Threepeat – Part One
-OhDenny, a veteran gmatclubber graciously agreed to share his ‘Road to the MBA’ story with the world. Over the next three days you will hear his story–one of trial, tribulation… and triumph. OhDenny’s narrative will capture the interest of all of us, but particularly those who weren’t successful their first time around applying to b-school. Enjoy the enthralling read over the next few days.-
A story of B-School psychosis in three acts.
So, The Senator is a genius for setting up one of the best B-School blogs in the country. After I’d posted a few tidbits of my B-School story and gotten some positive responses from my compadres on GMATClub, I had been looking for a forum to post it in (it felt weird to just sink it into the forums over there). Thank goodness for The Senator. I hope this is useful for someone who has faced the sting of the ding this year or in the future.
Act I: I Attempt Something Dumb
In the Fall of 2007 I went through a quarter-life crisis. I was 25 years old, just getting out of a four-year relationship, had just moved from Brooklyn to Queens (gasp!), and was feeling the itch to do something big, professionally. I’d spent three and a half years working my way up at two high-profile NYC non-profits. At the same time I was the executive director of a small ensemble theater company that I’d founded coming out of undergrad at NYU, where I was an acting major. I was busy and happy, but there was that existential angst that every 25-year-old feels that told me that I needed to shake things up. I loved producing – creating art without necessarily being an ‘artist’ but I didn’t know how to make it a career, and grad school was the last thing on my mind.
That is until my brother said something very offhand. He’s a startup exec, and he had just been promoted for, like, the seventh time in five years. I said something typically little-brother-ish, like, “How the hell did you get so good at this? You were a useless English major.” He graciously responded, “Business is about talking to people and being friendly. In fact, I think you’d be much better at it than me. You should go get an MBA.”
I think I laughed in his face, and promptly forgot the conversation. Three months later, I sat straight up in bed and said, “Oh, shit! That’s what I need to do to shake things up!”
Now, if you’ve been reading a lot of Poets & Quants, or have gone through the experience yourself, you’re probably thinking that ‘Shaking things up’ is not a solid enough reason to get you into an M7 School, or even something in the Top 15. You would be right, but please understand that at this point, I didn’t even know what an M7 School was.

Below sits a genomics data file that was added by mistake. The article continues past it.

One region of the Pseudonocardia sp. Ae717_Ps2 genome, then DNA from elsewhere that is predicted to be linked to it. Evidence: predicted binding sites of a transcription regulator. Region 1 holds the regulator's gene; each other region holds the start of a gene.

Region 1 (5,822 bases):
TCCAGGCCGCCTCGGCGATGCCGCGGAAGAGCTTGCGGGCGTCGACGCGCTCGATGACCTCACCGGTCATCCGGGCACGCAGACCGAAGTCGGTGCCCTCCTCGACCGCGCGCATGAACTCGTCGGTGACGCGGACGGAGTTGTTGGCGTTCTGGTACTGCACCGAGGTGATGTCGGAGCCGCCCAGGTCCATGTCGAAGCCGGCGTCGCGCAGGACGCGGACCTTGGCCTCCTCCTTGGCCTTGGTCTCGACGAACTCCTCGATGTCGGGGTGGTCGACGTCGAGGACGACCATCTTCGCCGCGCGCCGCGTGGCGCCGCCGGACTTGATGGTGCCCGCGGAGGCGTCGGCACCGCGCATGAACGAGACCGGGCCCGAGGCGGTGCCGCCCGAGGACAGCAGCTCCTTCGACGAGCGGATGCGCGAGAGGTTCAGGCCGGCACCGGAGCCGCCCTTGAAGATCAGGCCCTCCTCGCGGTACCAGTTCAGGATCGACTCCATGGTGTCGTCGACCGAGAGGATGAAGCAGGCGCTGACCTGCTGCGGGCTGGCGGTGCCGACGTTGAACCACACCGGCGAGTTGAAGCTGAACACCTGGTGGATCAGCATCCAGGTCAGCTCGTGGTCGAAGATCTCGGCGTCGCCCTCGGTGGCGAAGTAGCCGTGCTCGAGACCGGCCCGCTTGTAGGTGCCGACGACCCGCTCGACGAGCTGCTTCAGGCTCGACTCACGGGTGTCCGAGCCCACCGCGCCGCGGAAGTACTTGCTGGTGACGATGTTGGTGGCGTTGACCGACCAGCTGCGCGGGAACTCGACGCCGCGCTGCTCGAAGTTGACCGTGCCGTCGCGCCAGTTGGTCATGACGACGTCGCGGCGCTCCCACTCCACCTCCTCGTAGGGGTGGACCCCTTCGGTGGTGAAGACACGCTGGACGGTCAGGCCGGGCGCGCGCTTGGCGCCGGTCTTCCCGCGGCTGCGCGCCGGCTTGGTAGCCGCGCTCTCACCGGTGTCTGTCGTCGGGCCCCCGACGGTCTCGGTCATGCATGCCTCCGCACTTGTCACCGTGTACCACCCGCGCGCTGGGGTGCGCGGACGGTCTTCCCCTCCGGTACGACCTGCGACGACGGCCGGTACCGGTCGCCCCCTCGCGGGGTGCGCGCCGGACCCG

Took the GMAT once, scored a 660. Took it again, and scored a 720. Was smugly satisfied. I applied Round 2 to HBS, Kellogg and Yale SOM with 2 months to prepare.
Like I said – I was pretty dumb.
I was so young, and so unprepared for what this process would actually entail. My brother tried to warn me that I hadn’t given myself enough time to do proper research and really workshop my essays, but, like all 25-year-olds, (especially 25-year-old actors) I was convinced I was the exception to the rule and wouldn’t need all of that bothersome prep – they were going to see I was a diamond in the rough and that I was so much special-er than the rest of the applicants.
I chose Harvard because it was the best, Kellogg, because I loved Chicago (I’d never heard of Booth at that point…), and Yale as a backup, because it was ‘the non-profit school’ and I wanted to meet people who were from other sectors. (Boy did I misfire on that one.) This was pretty much all I knew about any of these schools. I figured I’d get to learn about the schools as I was invited to interview on campus. I didn’t even ask anyone about this, I was so firmly convinced that I had all of the answers.
I bombed. My essays were rushed, I had no coherent story to tell, I didn’t know ‘Why MBA?’ or ‘Why Our School?’ I didn’t even visit Kellogg.
I consider myself lucky that I got Waitlisted at Kellogg, and Interviewed at SOM that year. I ultimately got dinged by all three, including SOM, which was an absolute shock to my cocky young self, though I had no right to be shocked in hindsight.
The experience strangely didn’t sour me. I came out of it humbled, but kind of pumped up. I got good feedback from Yale saying “There was little bad to say about your application. You just didn’t make the cut.” which was at once heartening and infuriating. But I gained some resolve, and learned some lessons.